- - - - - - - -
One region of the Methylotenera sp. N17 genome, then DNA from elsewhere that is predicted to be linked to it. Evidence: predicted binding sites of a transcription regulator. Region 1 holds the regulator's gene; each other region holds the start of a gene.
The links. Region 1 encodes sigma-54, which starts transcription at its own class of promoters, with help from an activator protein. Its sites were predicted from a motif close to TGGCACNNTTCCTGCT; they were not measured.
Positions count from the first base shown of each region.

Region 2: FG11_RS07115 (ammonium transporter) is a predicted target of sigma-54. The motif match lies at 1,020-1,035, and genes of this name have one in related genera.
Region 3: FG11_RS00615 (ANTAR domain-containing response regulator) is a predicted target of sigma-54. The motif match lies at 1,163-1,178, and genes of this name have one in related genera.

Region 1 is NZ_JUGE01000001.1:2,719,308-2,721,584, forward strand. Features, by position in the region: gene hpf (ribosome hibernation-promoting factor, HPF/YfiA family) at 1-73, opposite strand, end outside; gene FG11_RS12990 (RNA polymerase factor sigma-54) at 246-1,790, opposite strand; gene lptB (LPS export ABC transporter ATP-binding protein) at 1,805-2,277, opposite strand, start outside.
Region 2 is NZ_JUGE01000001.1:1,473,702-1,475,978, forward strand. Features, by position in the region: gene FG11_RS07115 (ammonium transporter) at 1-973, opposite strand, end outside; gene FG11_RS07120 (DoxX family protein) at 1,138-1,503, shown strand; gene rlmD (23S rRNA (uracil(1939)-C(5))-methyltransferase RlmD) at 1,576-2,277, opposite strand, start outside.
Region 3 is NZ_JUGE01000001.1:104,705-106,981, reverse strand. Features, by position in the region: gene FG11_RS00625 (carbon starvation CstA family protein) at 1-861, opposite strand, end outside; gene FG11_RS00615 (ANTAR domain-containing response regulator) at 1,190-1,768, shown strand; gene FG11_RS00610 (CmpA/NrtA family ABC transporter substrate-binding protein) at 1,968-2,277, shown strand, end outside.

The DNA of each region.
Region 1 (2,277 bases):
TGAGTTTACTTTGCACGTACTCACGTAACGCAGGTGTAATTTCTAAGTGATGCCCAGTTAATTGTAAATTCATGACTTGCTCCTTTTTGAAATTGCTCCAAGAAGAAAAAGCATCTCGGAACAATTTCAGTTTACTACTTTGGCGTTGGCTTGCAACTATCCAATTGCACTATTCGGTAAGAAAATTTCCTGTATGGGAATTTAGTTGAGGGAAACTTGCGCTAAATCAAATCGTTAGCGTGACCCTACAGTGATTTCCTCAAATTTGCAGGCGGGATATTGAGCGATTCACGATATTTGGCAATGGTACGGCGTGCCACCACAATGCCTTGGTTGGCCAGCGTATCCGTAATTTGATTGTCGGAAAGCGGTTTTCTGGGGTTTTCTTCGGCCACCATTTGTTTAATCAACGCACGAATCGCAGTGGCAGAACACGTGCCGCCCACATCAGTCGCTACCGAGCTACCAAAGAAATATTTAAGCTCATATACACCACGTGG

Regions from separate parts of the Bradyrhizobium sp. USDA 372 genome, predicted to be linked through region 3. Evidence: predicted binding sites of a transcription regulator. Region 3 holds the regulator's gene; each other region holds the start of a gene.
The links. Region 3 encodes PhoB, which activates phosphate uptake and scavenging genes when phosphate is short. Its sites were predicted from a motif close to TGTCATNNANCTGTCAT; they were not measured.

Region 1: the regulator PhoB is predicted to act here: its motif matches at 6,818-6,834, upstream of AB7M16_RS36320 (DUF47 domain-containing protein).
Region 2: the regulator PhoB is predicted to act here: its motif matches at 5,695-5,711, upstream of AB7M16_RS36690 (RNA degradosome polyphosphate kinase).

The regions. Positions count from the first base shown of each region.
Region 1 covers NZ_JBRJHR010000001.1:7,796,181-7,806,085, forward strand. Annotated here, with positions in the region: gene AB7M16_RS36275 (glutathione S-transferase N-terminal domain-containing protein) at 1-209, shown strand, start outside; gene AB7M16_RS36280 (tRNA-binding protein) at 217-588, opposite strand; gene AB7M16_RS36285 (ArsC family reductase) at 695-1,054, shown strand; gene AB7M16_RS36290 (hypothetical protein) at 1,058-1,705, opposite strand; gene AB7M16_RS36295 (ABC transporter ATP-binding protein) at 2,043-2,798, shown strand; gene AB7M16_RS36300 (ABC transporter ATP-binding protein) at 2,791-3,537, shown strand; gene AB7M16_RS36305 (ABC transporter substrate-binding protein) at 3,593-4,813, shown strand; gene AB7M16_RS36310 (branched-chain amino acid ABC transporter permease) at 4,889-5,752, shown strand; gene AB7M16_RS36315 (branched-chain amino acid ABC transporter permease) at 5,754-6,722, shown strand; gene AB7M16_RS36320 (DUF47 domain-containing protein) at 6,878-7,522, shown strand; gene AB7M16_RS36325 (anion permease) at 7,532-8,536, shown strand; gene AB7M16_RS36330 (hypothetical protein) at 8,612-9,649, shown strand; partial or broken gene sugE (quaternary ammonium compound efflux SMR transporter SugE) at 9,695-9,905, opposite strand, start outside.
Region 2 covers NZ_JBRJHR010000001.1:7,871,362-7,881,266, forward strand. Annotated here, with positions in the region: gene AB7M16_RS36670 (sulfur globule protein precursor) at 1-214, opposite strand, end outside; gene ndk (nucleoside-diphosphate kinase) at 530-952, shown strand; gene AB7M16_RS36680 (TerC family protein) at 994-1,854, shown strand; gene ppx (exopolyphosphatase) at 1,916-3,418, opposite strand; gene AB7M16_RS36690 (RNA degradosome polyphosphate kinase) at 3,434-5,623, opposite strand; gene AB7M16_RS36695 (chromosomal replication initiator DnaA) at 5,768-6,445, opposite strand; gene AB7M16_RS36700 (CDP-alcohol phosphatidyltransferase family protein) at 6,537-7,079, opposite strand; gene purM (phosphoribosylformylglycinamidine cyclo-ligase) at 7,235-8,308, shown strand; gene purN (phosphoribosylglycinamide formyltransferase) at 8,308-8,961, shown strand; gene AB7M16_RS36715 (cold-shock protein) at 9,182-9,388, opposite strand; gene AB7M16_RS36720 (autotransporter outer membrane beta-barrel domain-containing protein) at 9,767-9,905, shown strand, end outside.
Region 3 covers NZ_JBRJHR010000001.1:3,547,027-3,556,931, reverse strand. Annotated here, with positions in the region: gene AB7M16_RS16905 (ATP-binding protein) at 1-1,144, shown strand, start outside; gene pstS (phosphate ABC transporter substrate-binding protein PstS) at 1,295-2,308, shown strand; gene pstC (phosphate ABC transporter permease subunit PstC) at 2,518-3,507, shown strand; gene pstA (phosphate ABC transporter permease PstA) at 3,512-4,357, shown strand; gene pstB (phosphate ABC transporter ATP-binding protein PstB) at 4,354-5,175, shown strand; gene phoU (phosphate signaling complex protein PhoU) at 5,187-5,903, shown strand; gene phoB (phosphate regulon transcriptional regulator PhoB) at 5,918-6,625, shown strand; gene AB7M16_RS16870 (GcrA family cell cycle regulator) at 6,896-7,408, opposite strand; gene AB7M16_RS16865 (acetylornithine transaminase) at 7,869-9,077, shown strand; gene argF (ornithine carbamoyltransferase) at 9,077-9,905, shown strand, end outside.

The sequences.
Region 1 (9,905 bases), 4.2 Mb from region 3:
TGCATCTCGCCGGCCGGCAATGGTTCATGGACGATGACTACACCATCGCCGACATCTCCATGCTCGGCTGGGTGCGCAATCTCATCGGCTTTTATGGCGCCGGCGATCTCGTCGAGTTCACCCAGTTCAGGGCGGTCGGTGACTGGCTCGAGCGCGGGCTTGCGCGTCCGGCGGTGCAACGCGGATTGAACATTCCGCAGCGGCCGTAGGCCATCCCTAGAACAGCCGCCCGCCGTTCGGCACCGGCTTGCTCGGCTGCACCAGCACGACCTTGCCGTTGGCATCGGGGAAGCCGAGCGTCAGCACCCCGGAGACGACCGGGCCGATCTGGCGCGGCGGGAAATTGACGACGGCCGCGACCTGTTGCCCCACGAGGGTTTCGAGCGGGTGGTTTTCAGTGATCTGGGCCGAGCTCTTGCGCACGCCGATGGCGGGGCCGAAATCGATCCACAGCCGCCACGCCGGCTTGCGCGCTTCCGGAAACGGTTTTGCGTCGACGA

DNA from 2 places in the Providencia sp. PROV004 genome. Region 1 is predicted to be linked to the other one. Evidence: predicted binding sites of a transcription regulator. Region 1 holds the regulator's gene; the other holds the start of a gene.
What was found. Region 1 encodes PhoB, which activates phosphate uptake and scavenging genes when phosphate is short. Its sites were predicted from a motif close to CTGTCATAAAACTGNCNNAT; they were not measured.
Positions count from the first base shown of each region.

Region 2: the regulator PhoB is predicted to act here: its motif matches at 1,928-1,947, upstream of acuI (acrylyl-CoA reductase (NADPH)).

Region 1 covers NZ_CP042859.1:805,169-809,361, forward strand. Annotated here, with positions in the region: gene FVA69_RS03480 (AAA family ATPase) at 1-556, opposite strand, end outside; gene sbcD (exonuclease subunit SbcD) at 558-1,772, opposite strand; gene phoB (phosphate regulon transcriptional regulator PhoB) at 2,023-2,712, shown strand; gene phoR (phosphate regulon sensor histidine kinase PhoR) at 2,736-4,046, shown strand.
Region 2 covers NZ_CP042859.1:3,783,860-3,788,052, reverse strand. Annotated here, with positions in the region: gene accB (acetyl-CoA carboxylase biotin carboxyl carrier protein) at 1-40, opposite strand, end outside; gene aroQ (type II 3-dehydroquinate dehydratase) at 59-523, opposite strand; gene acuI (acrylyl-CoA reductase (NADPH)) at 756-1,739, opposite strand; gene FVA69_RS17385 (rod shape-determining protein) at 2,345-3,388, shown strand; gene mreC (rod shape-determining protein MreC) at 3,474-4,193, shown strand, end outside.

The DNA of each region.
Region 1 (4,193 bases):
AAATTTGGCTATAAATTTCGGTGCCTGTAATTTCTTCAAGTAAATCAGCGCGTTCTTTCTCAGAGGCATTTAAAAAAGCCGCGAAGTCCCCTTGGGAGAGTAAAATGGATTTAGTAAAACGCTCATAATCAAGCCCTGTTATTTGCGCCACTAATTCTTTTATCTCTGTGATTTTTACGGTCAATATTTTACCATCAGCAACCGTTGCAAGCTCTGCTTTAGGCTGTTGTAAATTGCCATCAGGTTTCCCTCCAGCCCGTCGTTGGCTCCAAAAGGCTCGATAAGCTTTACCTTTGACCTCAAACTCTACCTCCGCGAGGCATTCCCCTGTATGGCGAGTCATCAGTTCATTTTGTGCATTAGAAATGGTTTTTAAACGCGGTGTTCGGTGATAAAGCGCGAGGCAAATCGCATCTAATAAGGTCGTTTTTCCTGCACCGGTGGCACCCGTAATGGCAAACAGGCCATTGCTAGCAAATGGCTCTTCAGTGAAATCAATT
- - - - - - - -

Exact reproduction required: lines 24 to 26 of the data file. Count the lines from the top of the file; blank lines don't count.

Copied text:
What was found. Region 1 encodes PhoB, which activates phosphate uptake and scavenging genes when phosphate is short. Its sites were predicted from a motif close to CTGTCATAAAACTGNCNNAT; they were not measured.
Positions count from the first base shown of each region.

Region 2: the regulator PhoB is predicted to act here: its motif matches at 1,928-1,947, upstream of acuI (acrylyl-CoA reductase (NADPH)).